This entry appears at WFAE's The Party Line:
So now the briefs and oral arguments are filed in the same-sex marriage cases with the U.S. Supreme Court—now what?
As probably one of the least transparent institutions of our government, the court’s decision-making process is left up solely to the nine members of the high court. But we do know, from the research on judicial politics in political science, that this period between the court’s public arguments and the release of a decision (expected in late June) can be just as crucial as any public discussion.
Typically at the end of a week of oral arguments, the justices will gather in the court’s conference room to deliberate on the cases heard that week.
The Chief Justice leads the discussion and moves the deliberation along from justice to justice. Each associate justice has the opportunity to present their perspective to the other justices. No other official, be it a clerk or staff member of the court, is allowed in the room during their deliberations.
Following their discussions, the justices take their votes (if not already determined by their discussions). This is just the opening stage of the process, though, in that whichever side gains the critical number of votes early on (5 in the case of 9 justices), the real process of voting comes with the opinion writing.
This process of opinion writing turns into a critical component of negotiations and deliberations on paper between the various justices. Based on some “tea-leave readings” by some commentators, the DOMA case appears to have at least 5 members of the court (the four more liberal justices—Ginsburg, Breyer, Sotomayor, and Kagan—joined by the “swing” justice, Kennedy) on striking down the federal law.
California’s Proposition 8 case appears to be truly up in the air as to how the court will decide it.
One other critical facet is the role of the Chief Justice in the opinion writing stage. If Chief Justice Roberts is in the majority, the chief has the option of assigning a justice to write an opinion for the majority, or could assign the opinion to himself.
This could mean that if the Chief Justice wants to control who writes the opinion, he would vote with the liberals and could assign it to Kennedy, thereby getting potentially a more moderate decision that the four liberals would want. If Roberts isn’t in the majority, then the senior associate justice in the majority would control the opinion assignment, and that’s Anthony Kennedy.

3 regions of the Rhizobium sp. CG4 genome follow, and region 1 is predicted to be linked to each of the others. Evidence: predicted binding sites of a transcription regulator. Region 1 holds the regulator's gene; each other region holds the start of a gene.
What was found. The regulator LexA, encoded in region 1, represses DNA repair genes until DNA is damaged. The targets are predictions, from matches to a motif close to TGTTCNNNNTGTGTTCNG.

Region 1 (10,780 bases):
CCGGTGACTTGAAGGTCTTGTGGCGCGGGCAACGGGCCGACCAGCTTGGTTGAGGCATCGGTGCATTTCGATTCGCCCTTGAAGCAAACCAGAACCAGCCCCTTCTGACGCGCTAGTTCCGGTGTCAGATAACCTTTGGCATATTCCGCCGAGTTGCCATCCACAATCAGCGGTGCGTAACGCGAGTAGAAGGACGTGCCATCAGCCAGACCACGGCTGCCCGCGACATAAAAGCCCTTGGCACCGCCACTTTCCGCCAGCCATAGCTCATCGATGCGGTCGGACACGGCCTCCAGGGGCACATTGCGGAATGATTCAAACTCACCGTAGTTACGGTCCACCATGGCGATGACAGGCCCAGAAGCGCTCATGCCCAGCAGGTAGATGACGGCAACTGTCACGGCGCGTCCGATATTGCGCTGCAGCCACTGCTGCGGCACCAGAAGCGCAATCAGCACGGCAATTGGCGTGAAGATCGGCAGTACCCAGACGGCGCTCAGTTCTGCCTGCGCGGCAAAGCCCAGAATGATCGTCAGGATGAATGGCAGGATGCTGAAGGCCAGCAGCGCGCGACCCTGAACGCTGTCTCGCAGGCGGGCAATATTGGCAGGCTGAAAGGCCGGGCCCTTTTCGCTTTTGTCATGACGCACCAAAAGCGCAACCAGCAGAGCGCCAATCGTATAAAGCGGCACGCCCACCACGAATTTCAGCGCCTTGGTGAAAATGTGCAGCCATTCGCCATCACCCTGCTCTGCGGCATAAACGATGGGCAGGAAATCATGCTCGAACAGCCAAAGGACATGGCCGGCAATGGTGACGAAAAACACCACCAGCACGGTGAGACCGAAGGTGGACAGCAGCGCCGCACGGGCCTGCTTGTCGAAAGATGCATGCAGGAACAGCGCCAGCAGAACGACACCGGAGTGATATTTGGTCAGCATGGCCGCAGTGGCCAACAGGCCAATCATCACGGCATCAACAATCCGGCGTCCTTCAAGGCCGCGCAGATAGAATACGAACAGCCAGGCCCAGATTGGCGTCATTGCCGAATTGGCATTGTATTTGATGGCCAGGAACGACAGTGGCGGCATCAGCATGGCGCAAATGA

During the opinion writing stage, justices send their drafts back and forth, seeking comments and suggestions. Sometimes justices can change their votes during this stage, moving from the minority to the majority if there are accommodations made to include their viewpoints.
Othertimes, the “majority” opinion can be badly splintered across the justices, with some justices supporting different sections of the opinion (what some law students call an “Excel” opinion, because you need a spreadsheet to keep up with who is in the majority at what point in the opinion).
This can create a coalition of justices supporting different parts under different judicial reasonings.
But pointing back to the oral arguments discussion and the eventual opinion released, things can change dramatically, as in the case of Chief Justice Roberts—usually associated with the more conservative justices—who spared Obamacare from an unconstitutional ruling.
The Affordable Care Act decision, in which it appeared to be a 4-1-4 ruling, aparently came about due to Chief Justice Roberts apparently switching his vote during the opinion crafting stage.
This process of negotating and bargaining during the opinion writing stage can be one of the most influential components to the eventual decision by the Supreme Court, but one that is often hidden from public view.
And now the country waits to hear the high court’s ruling and reasoning.